Newspaper Archive of
The Catalina Islander
Avalon, California
May 3, 1933     The Catalina Islander
PAGE 8     (8 of 12 available)        PREVIOUS     NEXT      Full Size Image
PAGE 8     (8 of 12 available)        PREVIOUS     NEXT      Full Size Image
May 3, 1933

Newspaper Archive of The Catalina Islander produced by SmallTownPapers, Inc.
Website © 2019. All content copyrighted. Copyright Information.     Terms Of Use.     Request Content Removal.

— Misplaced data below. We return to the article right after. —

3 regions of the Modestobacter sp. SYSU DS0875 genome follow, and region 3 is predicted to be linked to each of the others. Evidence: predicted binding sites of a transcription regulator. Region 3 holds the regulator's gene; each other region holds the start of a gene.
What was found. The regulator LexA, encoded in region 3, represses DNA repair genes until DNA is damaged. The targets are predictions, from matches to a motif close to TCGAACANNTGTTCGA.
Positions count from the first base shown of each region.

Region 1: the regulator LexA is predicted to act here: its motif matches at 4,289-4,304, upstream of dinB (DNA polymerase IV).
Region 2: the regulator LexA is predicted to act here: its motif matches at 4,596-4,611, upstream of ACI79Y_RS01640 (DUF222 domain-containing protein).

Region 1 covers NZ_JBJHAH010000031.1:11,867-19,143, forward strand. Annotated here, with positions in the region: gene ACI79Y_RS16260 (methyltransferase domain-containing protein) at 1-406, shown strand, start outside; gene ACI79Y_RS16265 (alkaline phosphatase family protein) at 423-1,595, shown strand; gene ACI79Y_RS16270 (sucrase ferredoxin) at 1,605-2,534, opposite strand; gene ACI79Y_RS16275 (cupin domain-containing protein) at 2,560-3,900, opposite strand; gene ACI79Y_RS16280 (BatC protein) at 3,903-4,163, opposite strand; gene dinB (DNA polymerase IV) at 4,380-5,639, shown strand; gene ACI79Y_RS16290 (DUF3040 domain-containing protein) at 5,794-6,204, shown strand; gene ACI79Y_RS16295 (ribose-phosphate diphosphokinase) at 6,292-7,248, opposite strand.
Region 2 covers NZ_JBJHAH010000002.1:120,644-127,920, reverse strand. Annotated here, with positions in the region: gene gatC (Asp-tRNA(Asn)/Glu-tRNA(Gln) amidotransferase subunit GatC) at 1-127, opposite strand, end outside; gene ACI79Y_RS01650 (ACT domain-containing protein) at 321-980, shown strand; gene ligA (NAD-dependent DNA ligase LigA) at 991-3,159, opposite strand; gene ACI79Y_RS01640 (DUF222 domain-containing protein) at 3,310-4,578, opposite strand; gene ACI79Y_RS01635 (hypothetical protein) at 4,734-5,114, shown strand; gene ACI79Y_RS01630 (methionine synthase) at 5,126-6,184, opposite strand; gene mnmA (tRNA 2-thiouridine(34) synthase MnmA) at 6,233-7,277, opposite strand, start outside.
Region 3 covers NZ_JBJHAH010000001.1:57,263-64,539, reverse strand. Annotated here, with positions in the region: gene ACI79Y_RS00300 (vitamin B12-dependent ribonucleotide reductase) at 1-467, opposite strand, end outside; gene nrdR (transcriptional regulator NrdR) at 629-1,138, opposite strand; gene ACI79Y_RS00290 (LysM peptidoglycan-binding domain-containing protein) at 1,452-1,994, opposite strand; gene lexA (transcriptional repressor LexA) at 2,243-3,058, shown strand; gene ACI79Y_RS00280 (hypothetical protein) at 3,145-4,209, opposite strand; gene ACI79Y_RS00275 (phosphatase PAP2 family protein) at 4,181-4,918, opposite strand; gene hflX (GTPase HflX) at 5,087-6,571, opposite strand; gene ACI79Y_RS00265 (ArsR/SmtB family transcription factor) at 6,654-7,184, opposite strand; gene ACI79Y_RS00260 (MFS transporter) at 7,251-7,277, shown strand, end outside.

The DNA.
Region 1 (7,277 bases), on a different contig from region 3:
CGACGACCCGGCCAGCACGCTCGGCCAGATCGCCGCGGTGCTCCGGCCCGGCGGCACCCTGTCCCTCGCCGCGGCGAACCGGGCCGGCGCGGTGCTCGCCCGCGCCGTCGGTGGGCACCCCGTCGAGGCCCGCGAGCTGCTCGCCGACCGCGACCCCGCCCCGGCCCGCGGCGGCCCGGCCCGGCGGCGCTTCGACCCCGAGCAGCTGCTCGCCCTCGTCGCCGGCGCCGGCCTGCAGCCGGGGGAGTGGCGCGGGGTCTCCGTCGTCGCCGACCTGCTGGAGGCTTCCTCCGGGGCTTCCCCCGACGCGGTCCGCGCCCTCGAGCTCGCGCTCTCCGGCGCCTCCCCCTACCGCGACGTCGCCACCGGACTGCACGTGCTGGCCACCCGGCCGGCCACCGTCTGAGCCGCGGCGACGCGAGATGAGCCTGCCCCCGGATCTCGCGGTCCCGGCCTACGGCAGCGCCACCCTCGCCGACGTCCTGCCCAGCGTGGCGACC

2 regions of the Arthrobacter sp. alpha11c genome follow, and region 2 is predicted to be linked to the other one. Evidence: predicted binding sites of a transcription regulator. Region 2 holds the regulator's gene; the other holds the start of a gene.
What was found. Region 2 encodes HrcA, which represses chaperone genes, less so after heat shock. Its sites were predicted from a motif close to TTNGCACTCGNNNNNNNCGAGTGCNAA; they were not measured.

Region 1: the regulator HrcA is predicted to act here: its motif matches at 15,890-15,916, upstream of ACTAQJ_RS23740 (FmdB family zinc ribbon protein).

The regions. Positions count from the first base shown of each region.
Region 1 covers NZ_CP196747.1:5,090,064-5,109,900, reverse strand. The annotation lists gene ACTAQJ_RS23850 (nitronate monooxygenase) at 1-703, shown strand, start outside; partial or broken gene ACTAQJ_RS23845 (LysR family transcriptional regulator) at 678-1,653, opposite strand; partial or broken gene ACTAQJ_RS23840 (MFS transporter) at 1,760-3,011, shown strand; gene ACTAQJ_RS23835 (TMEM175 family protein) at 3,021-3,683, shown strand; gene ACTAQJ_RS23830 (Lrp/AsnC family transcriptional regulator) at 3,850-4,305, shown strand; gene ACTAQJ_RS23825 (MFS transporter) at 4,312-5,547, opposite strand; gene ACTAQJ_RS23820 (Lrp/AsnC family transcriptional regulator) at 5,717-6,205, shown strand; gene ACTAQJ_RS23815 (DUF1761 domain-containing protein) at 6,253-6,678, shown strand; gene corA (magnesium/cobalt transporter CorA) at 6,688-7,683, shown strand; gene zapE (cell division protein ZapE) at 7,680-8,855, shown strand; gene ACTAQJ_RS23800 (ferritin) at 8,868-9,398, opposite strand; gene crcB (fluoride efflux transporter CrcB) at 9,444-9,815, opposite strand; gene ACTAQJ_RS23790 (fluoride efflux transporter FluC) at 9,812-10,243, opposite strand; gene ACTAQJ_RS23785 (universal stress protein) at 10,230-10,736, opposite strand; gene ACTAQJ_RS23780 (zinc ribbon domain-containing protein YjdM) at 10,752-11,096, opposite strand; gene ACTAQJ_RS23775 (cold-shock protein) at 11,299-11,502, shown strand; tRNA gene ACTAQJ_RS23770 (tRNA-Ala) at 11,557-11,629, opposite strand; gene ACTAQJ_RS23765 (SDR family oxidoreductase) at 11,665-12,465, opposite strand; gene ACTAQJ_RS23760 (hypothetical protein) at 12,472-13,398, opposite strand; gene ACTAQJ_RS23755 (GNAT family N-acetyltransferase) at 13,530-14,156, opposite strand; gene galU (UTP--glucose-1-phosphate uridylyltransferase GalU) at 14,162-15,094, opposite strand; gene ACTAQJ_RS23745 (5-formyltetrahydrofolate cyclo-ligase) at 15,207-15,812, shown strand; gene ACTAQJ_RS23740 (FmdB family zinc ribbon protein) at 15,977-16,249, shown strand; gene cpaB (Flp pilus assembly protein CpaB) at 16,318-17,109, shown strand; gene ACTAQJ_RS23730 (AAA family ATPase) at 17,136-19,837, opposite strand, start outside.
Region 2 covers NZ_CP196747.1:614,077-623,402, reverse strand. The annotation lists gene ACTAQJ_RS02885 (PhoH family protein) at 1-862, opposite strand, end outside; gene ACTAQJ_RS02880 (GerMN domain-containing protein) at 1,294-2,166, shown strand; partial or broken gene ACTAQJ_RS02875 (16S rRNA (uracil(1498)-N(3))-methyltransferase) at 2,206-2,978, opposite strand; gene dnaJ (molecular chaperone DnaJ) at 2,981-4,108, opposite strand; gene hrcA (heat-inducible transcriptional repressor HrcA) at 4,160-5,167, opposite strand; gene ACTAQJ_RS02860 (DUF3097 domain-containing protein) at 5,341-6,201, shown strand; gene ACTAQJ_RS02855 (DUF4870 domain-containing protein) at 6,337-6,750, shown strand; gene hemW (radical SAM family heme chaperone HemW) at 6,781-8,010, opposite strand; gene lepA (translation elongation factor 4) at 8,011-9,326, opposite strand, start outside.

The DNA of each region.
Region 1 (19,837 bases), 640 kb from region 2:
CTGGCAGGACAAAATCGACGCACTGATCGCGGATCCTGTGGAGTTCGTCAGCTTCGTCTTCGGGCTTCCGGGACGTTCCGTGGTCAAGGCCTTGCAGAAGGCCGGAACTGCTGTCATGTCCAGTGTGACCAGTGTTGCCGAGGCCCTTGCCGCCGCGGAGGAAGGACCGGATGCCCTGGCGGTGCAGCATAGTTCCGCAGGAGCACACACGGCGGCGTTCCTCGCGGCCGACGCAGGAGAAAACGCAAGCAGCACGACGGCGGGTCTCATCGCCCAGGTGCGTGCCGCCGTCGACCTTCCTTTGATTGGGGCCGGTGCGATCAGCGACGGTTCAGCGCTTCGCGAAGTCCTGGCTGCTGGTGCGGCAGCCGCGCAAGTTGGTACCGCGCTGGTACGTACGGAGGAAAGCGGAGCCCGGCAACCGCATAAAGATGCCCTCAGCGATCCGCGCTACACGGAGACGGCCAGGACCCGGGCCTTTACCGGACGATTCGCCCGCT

PAGE EIGHT -. MAN'S COMPLEX CULTURE By Watson Davis Managing Editor, Science Service In periods of stress, there are always those who feel that the problems sur- rounding them are too complex and difficult to be solved. The psychiatrist is familiar with such an attitude m in- dividual lives and our complex eco- nomic conditions today would seem to justify our calling in a cosmic nsychi- atrist. Though the weak among us may call for a magical solution of our difficul- ties, we hear confident voices amc, ng those who have worked with nature without loudly calling for special priv- ilege or magic. O71e of these true scientists is Dr. Maurice C. Hail, an eminent zoologist of the U. S. Deparz- meat of Agriculture, whose researches on the diseases of animal and man have saved thousands of lives and mil- lions of dollars. Dr. Hall, writing in the April Scien- tific Monthly, analyzes the poss,:bility of injecting science into government as follows : It is preposterous to assume that, if a savage can comprehend his simple culture, a civilized man can not com- prehend a more complex culture if there is as muc'h rationality in it as there is in that of the savage. [f civ- ilization is not rational, it mu,;t bc shaped to a rational pattern. We can- not concede that the race which pr6- duces men who tear atoms to pieces and follow the course of remote com- ets can not produce men capable ,~f organizing and managing those affairs by which we might all be comfortably fed, clothed and housed. If man's morals, ethics, emotions, habits, cus- toms and needs constitute a baffling mixture, so, too, do the composition of proteins, the functions of the braiu, the structure of chlorophyl and the innumerable radiations in physic% yet we make progress with these latter things, and probably shall with the former. If the overlords of society have failed, it is not because they have used the scientific method. As scien- tists we may still believe that the so- lution of social problems will follow from the application of the scientific met'hod in sociology as in the physical and biological sciences. For that mat- tel sociology and economics are bio- logical sciences, for Homo sapiens is an animal, whatever else he :nay bc or hope to be. In government, which, after all, is only the collective business of socia! groups, we must adopt the scientific spirit. We must demand of the poli- tician,' as we do of the scientist, that he bring to his job an adequate fact content of knowledge and an increas- ingly large measure of intellectual keenness, courage and honesty. We must discourage the childish view that fame and fortune are of themselves admirable and desirable things. We must combat our belief in magic. There is no easy way to scientific achievement or worth-while achieve- ment of any sort. There is only the way of intelligent effort, and intelli- gent effort implies that the miml and our physical force must be exercised. Magic always implies the easy way of the wis'hing ring, the magic carpet or Aladdin's lamp, wish fulfillment by the simple process of wishing. This is still the method of politics. Only a very naive mind can believe that ma- jority votes can select ability, courage and honesty offered on a propagar=da basis. To qualify as a candidate for junior scientist, competent to play the scten- title game in the government service at $2,000 a year, a salary now likely to be marked down in order to help unemployment and restore prosperity, the law provides that a man must be a graduate of a recognized college, must pass an examination in his sub- ject-matter, and must present an ac- ceptable thesis. To qualify as a can- didate for the presidency of the Unit- ed States at a salary of $75,000 a year, the constitution provides that a man must be 35 years old, a natural born citizen and have lived in this country for 14 years. With all due respect to the high occupation and standing of the scientist, one can hardly escape the couclusion that our requirements for a president are not sufficiently ex- acting, and experience indicates that not all presidents, have had much be- yond these tmmmum constitutional qualifications. Surely the qualifica- tions for the head of this great gov- ernment should be somewhat higher, more detailed and rigid. If t'he sci- entist must have education, training and experience qualifying him for his job, if he must have intellectual keen- ness, courage and honesty for his in- dividual combat with nature, some- thing of the sort must be demanded of the politician who is due to conduct our collective combat with nature, magic, and our social parasites and predators. Perhaps t'he application of civil ser- vice qualifications to candidates for of- rice would help to make democracy the practical system that it must be if it zs to supplant autocracy permanently. If only competent candidates can qual- ify for presentation to the electorate, it will not matter so much which one is elected. It will be simpler to im- prove the quality of candidates than to raise the I. Q. of the electorate. (All rights reserved by Science Ser- vice, Washington, D. C.) CATALINA ISLAND EXCURSIONS BOOKED Pasadena Junior College, May 29, one-day trip. C. B. & Q. R. R. Tour Party, June (date to follow); one-day trip. C. M. St. P. & P. Ry. Tour Party, June (date to follow; one-day trip. American Legion Pilgrimage, June 3 and 4; stopping at Island Villa and Villa Park. Junior College of Kansas City, June 24; one-day trip. California Christion Endeavor Union, June 29; charter of S. S. "Cabrillo"-- Wilmington to Isthmus, to Avalon, to \Vihnington, with lunch at Isthmus. D. L. & W. Ry. Tour, July 19; one- day trip. Equitable Life Insurance Associa- tion, Sept., 4 days; stopping Hotel St. Catherine. California Retail Grocers Associa- tion, Sept., 1 week; stopping at Hotels St. Catherine and Atwater. GAME FISH OF CATALINA Marlin Swordfish (Tetrapturus mitsu kurii). Broadbill Swordfish (Xiphias gladius). Dolphin (Coryp'haenu~ hippurus). Giant Bass (Stereolepis gigas). Yellowfin Tuna (Thunnus macrop- terus). Albacore (Thunnus alalonga). Bluefin Tuna (Thunnus thynnus). Yellowtail (Serioia dorsalis). California Bonito (Sarda Chiliensis). White Sea Bass (Cynosciion noblis). Ocean Bonito (Gymnosarda pelarnys). --:O:~ PHONE IT TO US The Islander is always pleased to give reports of local doings; parties, dances, lodge or other meetings; names of guests, return of Islanders from trips, etc. It is not always pos- sible for us personally to learn about these doings, so we would be pleased to have our readers or subscribers telephone such affairs: Islander Office phone 500. E. Windle, editor, phone 194-W. Chas. H,Smith, associate editor, phone 639. ~-~'~ : O ~ ~ In a certain western town a beauti- ful chorus girl sued a rich banker for breach of promise and was awarded $50,000. Just as she was leaving the court she was hit by an automobile and sustained eight broken ribs. The same judge awarded her $500. MORAL: Ne,cer break a woman's heart---break her ribs.--Transmitter. A hunter was showing off his collec- tion of trophies to a group of visitors. He was rapturously explaining how he acquired the various exhibits. "See that elephant ?" he said, "I shot it in my pajamas." "My gosh," murmured the flapper, "how did it get there ?"--Exchange. --- THE CATALINA Children are Disinherited If a parent leaves no will in California all the munity Property goes to the surviving parent the children are legally disinherited. ASK TO TALK WITH OUR TRUST ADVISOR. ~JBAIlII I rlvl'-][~I !11 ffl TM NATIONAL K OF LOS .ANI3ELE~ CATALINA ISLAND BRANCH NOW DOIN6 OUR OWN I LEANI AT OUR OWN PLANT IN AVALON. Special attention given to Fine Silks and Linens--All ironed by "A BOOST WILL HELP" ONE DAY SERVICE IF DESIRED in at 9 a. m:--Out by 5 p. m. 115 Phone Marilla 60 JACK SCHOOLFIELD MECHANICAL SERVICE PHbNE 11 B6-J MARINE REPAIRS TOW AND REPAIR BOATS i Plaone Richmond 6171 Pt;ivate IVY H. OVERHOLTZEII FU N,ERAL DIRECTOR 1719 South Flower Street, at 18th Lady Attendant Los Angeles, IF INTERESTED IN AVALON SUBSCRIBE FOR THE Who was Captain AI. Holbrook? Was Samuel Prentiss the original "Hermit of Catalina Island?" When did Joshua Bradshaw leave the Is" land?" WHY? These questions and many more are all answered in of 4 Now on sale at or the office of the ISLANDER Price, Fifty Cents